Keeping kids safe and sane during lockdown
Posted on 27 March 2020
A few ways to keep kids entertained during the COVID-19 pandemic without having to leave the house.
As South Africa goes into lockdown, parents around the country are seeking ways to keep youngsters safe and sane while they stay at home. Here are a few ideas to get started.
Even if you aren’t a committed foodie, now that you can’t simply order in from your favourite restaurant, you will be spending more time in the kitchen than ever before. Once you’ve safely sanitised your groceries, instead of dreading the idea of cooking all your meals, why not turn the kitchen into an interactive lab for your youngsters? While it takes patience to teach a kid how to use a knife safely, how to wash fruits and vegetables properly and how to follow a recipe, it offers a golden opportunity to teach them about nutrition – and how measurements work. When a child cooks something on their own, they are also much more likely to try new flavours and enjoy their own creation.
At breakfast, let your little ones crack eggs and show them how to cook them in different ways. Older kids will need little persuasion to help you create their favourite dessert or cake. Visit http://chopchopcookingclub.org for a wealth of age-appropriate ideas.
In a lockdown situation, the last thing you need is a messy home, where tripping over toys and dirty laundry becomes the norm. Even the surliest teen is going to need to pull their weight to ensure you all come out of this intact. Try these for size:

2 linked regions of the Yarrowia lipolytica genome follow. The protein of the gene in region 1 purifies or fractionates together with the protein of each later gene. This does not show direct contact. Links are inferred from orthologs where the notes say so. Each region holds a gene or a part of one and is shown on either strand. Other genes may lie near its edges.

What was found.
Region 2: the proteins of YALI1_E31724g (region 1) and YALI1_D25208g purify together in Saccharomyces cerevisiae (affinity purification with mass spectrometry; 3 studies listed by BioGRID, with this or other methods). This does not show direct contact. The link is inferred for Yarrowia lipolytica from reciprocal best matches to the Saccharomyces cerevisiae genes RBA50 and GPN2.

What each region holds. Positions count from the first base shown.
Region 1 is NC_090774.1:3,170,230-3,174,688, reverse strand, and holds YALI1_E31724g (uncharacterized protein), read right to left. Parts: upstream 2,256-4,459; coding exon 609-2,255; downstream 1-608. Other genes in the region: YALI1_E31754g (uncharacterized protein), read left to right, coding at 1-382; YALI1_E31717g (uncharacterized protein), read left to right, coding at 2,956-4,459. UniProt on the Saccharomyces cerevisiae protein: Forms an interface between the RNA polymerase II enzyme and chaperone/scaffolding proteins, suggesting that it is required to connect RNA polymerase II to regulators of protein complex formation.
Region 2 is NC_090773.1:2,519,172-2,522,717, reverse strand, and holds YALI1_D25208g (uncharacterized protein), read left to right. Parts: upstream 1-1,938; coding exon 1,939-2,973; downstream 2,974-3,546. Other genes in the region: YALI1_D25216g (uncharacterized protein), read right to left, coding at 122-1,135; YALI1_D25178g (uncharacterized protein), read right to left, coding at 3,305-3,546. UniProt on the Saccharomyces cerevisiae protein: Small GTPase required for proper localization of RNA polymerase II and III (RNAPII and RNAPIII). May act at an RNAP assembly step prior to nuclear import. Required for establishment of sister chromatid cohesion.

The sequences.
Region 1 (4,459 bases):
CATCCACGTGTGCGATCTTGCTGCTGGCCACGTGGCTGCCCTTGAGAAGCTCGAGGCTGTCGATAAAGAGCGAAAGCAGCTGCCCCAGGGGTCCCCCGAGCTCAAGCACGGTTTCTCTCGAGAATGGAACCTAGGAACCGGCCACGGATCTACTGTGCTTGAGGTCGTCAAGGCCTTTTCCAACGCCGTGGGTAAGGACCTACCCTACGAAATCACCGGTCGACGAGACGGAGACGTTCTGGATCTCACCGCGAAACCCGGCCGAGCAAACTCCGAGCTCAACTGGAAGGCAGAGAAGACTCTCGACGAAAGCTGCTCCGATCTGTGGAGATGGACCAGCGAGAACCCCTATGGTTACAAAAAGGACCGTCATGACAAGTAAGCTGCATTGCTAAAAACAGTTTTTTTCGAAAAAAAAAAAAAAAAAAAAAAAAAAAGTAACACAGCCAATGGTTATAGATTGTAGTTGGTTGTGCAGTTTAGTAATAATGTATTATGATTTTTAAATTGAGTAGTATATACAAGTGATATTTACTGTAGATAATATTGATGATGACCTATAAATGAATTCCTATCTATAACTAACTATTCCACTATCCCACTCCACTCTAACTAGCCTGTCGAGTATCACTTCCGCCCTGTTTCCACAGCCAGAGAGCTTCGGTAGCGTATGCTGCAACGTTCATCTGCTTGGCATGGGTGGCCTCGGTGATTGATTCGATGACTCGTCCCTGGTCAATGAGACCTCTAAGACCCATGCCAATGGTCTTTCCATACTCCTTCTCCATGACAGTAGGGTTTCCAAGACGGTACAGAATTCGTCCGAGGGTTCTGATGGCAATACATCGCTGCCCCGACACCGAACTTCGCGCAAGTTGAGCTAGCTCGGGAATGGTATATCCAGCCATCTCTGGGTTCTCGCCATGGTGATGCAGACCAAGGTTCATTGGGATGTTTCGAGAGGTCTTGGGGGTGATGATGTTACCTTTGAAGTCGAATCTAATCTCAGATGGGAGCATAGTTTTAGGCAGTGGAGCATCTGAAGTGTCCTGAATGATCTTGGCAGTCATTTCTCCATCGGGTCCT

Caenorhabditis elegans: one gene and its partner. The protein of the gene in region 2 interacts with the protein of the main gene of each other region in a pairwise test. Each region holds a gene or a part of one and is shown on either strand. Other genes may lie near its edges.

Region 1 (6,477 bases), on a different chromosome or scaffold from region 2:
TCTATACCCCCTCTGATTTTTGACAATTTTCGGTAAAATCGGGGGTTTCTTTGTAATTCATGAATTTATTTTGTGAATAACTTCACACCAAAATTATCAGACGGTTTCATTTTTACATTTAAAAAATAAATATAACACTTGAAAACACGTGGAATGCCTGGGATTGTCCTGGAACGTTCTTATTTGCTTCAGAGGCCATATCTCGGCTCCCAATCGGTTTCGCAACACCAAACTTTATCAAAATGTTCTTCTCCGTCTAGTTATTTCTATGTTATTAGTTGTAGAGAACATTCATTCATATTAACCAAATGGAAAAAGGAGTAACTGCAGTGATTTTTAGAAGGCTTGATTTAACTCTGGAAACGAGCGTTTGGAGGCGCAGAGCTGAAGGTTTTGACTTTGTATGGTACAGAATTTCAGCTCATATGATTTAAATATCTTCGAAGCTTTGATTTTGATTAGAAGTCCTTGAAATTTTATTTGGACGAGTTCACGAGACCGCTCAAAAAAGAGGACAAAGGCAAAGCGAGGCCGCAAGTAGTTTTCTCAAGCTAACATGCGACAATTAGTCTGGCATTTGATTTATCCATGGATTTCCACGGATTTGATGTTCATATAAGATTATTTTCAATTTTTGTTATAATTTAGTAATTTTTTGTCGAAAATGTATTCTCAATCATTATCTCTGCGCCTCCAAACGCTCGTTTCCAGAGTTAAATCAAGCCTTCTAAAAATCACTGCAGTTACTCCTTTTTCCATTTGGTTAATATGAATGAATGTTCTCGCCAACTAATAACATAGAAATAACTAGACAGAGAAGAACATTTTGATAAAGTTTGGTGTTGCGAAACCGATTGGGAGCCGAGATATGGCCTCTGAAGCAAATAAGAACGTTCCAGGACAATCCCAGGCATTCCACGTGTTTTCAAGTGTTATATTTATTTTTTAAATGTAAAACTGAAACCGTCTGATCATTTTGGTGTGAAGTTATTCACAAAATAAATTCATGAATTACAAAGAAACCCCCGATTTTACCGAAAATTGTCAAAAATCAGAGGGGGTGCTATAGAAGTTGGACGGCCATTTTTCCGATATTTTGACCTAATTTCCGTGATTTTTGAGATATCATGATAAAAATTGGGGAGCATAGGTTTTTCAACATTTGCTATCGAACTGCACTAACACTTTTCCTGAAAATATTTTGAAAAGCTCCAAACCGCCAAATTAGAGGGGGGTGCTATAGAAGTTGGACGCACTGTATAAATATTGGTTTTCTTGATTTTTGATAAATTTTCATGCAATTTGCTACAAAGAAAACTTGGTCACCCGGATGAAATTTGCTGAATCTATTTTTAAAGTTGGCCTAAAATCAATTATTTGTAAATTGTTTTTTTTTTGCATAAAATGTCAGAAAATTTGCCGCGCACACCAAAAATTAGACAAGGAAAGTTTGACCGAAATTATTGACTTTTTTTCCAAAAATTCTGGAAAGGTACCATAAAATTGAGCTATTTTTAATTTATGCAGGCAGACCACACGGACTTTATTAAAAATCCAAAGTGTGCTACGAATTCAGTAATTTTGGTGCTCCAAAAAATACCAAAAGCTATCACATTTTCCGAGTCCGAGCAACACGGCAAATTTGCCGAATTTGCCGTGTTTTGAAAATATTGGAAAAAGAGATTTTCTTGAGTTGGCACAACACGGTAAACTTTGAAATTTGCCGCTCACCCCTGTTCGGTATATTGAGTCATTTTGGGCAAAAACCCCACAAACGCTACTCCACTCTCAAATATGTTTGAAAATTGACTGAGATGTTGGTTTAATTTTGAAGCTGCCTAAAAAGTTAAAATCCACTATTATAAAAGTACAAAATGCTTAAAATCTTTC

The speed game: Get your kids to race each other (while you time them) to collect all the laundry / toys / dirty crockery from their rooms. Create suitable ‘prizes’ for the daily winner.
Roll the dice: Each number of the dice corresponds to a different household chore. Each child rolls the dice and is assigned the chore – whether that’s cleaning windows, vacuuming the lounge or folding the laundry.
Clear the table: Mark the bottom of a cup or plate. Get the kids (teens included) to clear the table. Whoever gets the ‘winning’ item gets a prize. Get creative. Sometimes the prize can be the privilege of washing up, or packing the dishwasher. Other times it can be something fun – like getting to choose what the family eats for the next meal.
Instead of worrying that your children aren’t keeping on top of their school lessons, rather view this enforced break as an opportunity for your child to explore different avenues. Ask them to list all the different things they’d like to learn and experience (such as learning the guitar or finding out what the surface of Mars looks like), then schedule ways to make this happen. For tips on using technology wisely, consult our guideline article.
Get more inspiration here: